The Neighborhood Playhouse’s home at Palos Verdes’ historic Neighborhood Church does prove itself an ideal venue in at least one important respect. Its architecture and layout make for an easy transformation (thanks to Michael Tushous’s inventive scenic design) into a 1913 Georgia courthouse, ceiling fans and all. 

Under Schwind’s inspired direction, most cast members never leave the stage, observing when not the focus of attention, transforming the set into numerous locales, singing, dancing, bringing history to life. Schwind’s creative use of silhouetted figures behind the upstage courtroom backdrop also proves effective, as in a chain-gang prison sequence as well as in a fantasy song-and-dance number in which Frank (sporting devil horns) seduces Mary. Though Parade runs a full three hours (including intermission), there isn’t a boring moment in it.  Quite the contrary, despite our knowledge of the tragic outcome of Frank’s case, we remain riveted, and with Brown’s eclectic score including numerous upbeat, uptempo numbers and Qinonez’s choreography demonstrating the cast’s assured footwork, there are many bright moments amidst the somber reality of Frank’s trial.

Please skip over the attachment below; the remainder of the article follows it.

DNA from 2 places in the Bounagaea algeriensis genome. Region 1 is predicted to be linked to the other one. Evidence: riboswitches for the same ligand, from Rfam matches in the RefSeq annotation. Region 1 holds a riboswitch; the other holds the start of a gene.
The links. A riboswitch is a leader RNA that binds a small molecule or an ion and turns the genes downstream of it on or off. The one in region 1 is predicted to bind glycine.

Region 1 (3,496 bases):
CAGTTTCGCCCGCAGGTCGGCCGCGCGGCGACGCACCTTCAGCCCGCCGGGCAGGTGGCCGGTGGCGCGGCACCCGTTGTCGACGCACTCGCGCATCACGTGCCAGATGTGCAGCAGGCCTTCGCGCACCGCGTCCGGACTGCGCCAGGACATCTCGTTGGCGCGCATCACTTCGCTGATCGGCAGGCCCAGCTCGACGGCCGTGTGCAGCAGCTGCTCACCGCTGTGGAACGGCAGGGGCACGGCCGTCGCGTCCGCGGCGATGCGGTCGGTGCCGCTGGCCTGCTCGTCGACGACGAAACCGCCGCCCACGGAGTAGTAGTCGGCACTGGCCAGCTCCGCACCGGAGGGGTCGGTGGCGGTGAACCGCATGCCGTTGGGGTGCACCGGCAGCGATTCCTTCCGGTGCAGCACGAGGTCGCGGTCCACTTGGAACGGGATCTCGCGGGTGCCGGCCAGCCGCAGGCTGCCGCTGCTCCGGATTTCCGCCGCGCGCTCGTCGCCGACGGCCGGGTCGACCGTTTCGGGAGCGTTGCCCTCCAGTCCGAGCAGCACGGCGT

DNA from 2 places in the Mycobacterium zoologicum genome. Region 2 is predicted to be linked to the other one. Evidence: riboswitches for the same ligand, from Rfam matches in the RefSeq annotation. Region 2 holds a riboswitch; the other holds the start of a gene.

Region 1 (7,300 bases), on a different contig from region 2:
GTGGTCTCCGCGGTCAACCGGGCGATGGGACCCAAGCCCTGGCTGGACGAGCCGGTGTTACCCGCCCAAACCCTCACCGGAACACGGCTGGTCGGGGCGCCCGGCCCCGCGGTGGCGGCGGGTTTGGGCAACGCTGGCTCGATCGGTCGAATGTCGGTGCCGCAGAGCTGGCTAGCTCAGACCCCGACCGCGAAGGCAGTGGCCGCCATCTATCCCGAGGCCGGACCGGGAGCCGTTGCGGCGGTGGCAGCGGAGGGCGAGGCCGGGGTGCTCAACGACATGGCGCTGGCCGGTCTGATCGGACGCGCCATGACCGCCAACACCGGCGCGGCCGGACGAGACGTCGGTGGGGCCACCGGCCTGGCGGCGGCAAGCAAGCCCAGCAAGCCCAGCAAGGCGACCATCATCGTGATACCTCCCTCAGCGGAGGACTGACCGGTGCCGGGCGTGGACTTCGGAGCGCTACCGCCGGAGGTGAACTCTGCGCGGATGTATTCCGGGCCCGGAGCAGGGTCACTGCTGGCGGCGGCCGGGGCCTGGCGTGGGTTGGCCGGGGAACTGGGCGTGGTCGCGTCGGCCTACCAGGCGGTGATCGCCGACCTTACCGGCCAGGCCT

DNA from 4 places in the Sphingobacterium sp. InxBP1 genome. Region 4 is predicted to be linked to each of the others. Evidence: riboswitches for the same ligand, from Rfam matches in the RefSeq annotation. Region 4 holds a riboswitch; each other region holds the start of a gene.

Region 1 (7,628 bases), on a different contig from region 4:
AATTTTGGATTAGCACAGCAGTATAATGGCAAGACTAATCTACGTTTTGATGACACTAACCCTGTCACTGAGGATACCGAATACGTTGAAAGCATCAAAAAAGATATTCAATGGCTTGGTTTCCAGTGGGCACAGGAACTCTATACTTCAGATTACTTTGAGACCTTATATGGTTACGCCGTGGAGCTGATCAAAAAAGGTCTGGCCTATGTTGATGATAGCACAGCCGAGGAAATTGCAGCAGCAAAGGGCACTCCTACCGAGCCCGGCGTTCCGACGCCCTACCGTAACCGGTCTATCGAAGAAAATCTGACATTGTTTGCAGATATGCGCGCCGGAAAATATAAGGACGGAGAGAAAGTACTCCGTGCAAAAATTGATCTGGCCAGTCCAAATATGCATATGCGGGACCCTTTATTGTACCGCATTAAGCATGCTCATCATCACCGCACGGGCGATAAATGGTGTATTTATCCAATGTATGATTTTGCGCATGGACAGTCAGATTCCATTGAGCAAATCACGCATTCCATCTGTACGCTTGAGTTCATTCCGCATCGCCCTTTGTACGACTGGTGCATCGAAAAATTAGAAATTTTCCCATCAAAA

David Sateren’s musical direction is impeccable, and what small theater musical ever has an orchestra of this size?  Karen Cornejo’s costumes, designed and executed specifically for this production, are an exquisite medley of early 20th Century fashion and styles.  Alicia Harrek’s lighting, Tushous’ set, Michael Aldapa’s hair design, and the contributions of everyone involved in this production are deserving of the highest praise.

Anyone who loves the art form that is the American Musical owes it to him/herself to drive to Palos Verdes (the ocean view from the cliffs alone is worth making the trip) to see this landmark show, done full justice by The Neighborhood Playhouse’s absolutely heartrending and breathtaking production.

The Neighborhood Church, 415 Paseo Del Mar, Palos Verdes Estates.

–Steven Stanley
July 11, 2008